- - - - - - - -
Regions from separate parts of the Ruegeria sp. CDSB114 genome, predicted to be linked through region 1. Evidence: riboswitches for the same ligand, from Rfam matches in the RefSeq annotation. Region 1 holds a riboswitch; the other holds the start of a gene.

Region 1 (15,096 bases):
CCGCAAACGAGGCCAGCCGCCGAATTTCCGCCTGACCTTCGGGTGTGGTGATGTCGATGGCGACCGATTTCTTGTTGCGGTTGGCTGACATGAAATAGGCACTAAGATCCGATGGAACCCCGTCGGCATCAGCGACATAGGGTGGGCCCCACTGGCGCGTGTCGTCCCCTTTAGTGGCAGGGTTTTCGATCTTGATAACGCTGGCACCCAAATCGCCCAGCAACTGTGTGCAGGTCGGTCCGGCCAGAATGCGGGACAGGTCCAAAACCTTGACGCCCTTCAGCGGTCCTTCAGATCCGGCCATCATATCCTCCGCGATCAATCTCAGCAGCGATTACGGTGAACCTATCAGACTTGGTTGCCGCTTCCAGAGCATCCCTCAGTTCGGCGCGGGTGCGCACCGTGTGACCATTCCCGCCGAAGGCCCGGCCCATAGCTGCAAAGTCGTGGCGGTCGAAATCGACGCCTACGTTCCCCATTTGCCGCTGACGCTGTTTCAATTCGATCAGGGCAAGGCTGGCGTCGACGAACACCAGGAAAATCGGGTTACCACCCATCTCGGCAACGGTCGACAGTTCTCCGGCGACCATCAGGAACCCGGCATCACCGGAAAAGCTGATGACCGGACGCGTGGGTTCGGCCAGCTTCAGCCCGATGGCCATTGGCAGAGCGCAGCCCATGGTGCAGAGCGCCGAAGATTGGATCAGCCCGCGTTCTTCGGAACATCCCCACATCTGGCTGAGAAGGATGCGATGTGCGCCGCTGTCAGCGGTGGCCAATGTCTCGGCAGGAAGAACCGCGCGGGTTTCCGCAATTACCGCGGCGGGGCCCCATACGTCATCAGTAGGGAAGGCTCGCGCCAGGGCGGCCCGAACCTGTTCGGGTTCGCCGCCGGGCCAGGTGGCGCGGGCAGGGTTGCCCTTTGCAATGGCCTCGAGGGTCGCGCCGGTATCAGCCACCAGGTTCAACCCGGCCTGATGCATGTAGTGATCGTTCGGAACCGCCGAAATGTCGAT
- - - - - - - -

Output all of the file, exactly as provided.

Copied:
Regions from separate parts of the Ruegeria sp. CDSB114 genome, predicted to be linked through region 1. Evidence: riboswitches for the same ligand, from Rfam matches in the RefSeq annotation. Region 1 holds a riboswitch; the other holds the start of a gene.

Region 1 (15,096 bases):
CCGCAAACGAGGCCAGCCGCCGAATTTCCGCCTGACCTTCGGGTGTGGTGATGTCGATGGCGACCGATTTCTTGTTGCGGTTGGCTGACATGAAATAGGCACTAAGATCCGATGGAACCCCGTCGGCATCAGCGACATAGGGTGGGCCCCACTGGCGCGTGTCGTCCCCTTTAGTGGCAGGGTTTTCGATCTTGATAACGCTGGCACCCAAATCGCCCAGCAACTGTGTGCAGGTCGGTCCGGCCAGAATGCGGGACAGGTCCAAAACCTTGACGCCCTTCAGCGGTCCTTCAGATCCGGCCATCATATCCTCCGCGATCAATCTCAGCAGCGATTACGGTGAACCTATCAGACTTGGTTGCCGCTTCCAGAGCATCCCTCAGTTCGGCGCGGGTGCGCACCGTGTGACCATTCCCGCCGAAGGCCCGGCCCATAGCTGCAAAGTCGTGGCGGTCGAAATCGACGCCTACGTTCCCCATTTGCCGCTGACGCTGTTTCAATTCGATCAGGGCAAGGCTGGCGTCGACGAACACCAGGAAAATCGGGTTACCACCCATCTCGGCAACGGTCGACAGTTCTCCGGCGACCATCAGGAACCCGGCATCACCGGAAAAGCTGATGACCGGACGCGTGGGTTCGGCCAGCTTCAGCCCGATGGCCATTGGCAGAGCGCAGCCCATGGTGCAGAGCGCCGAAGATTGGATCAGCCCGCGTTCTTCGGAACATCCCCACATCTGGCTGAGAAGGATGCGATGTGCGCCGCTGTCAGCGGTGGCCAATGTCTCGGCAGGAAGAACCGCGCGGGTTTCCGCAATTACCGCGGCGGGGCCCCATACGTCATCAGTAGGGAAGGCTCGCGCCAGGGCGGCCCGAACCTGTTCGGGTTCGCCGCCGGGCCAGGTGGCGCGGGCAGGGTTGCCCTTTGCAATGGCCTCGAGGGTCGCGCCGGTATCAGCCACCAGGTTCAACCCGGCCTGATGCATGTAGTGATCGTTCGGAACCGCCGAAATGTCGAT